Needham History Center & Museum Needham History Center & Museum, Needham Massachusetts 02492
 

The Needham Theatre in its Prime

A recent donation of pictures from the 1940s of the Needham Paramount interior inspired us to write an article about the theater for our quarterly newsletter, The Gazette (see the story here), and to make those pictures, as well as some of the other related materials in our collection, available online.

The Needham Theatre first opened in 1915 in rooms above the general store on the southwest corner of Great Plain Avenue and Chestnut Street. Within a short time, that space became inadequate, and the owner, David Murdoch, built a new cinema on Great Plain Avenue between Dedham Avenue and Pickering Street. Despite changes of ownership and name, Needham’s movie theater was a beloved local institution that not only showed movies, but held events and benefits, and other activities.  In its early days, it also had a vaudeville stage.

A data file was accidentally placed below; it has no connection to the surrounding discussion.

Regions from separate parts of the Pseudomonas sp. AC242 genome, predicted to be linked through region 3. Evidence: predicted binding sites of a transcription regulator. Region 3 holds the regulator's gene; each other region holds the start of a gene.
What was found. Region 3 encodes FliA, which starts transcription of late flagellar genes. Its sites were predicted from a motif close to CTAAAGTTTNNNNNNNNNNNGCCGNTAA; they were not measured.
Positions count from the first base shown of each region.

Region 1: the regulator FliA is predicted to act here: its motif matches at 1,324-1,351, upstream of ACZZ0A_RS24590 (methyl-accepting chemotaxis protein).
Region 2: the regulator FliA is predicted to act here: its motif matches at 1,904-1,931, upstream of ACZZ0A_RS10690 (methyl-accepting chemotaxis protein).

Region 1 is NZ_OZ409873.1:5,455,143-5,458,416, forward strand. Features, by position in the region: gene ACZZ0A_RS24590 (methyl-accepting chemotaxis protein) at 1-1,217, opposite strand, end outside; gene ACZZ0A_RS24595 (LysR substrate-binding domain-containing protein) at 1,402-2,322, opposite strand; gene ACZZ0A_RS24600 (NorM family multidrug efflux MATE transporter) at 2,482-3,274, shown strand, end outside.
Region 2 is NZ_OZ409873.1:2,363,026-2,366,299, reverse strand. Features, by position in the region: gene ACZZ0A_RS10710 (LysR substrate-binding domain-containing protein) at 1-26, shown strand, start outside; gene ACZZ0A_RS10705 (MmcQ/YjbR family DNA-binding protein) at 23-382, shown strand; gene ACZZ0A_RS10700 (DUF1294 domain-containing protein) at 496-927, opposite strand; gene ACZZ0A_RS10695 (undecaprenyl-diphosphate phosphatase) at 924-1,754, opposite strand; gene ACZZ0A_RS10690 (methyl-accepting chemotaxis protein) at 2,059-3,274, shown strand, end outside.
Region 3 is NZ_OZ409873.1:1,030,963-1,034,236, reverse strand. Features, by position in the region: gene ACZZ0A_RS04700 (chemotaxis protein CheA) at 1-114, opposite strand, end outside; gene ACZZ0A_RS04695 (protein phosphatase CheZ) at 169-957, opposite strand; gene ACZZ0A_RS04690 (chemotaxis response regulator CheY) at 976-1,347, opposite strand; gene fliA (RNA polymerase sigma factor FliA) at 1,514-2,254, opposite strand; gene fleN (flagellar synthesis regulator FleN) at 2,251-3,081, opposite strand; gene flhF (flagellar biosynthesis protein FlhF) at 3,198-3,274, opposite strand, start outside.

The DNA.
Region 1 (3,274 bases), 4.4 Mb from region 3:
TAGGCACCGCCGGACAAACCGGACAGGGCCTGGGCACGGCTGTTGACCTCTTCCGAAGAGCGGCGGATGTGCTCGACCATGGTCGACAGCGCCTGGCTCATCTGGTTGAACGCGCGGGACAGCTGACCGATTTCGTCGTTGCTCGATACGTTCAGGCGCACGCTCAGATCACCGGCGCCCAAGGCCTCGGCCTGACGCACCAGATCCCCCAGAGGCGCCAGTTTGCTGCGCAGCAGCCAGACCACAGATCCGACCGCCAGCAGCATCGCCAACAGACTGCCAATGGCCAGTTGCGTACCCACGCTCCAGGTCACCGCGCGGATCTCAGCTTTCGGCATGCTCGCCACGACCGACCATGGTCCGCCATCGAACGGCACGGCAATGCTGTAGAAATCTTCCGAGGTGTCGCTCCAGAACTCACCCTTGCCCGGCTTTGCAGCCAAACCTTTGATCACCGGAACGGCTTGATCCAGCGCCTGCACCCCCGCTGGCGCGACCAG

The theater’s offerings were a mirror of local sensibilities, and the changes in society that happen over time.  Its first showing was the moralistic drama The Christian (1914); one of its last attempts to remain open was an unsuccessful bid in 1987 to show the X-rated Italian film Devil in the Flesh (1969). USA Cinemas, which operated the theater at that time, cancelled the scheduled showing when they were told that it would “not do well” in Needham.  The theater soon after succumbed to the blockbuster multi-plex economics of the modern cinema industry, closing for good in 1989.

The Needham Theater – Exterior and Street Views, 1915-1958

The Needham Theatre – Interior Views, 1949

A Last Look Before Demolition

Theater Programs and Ephemera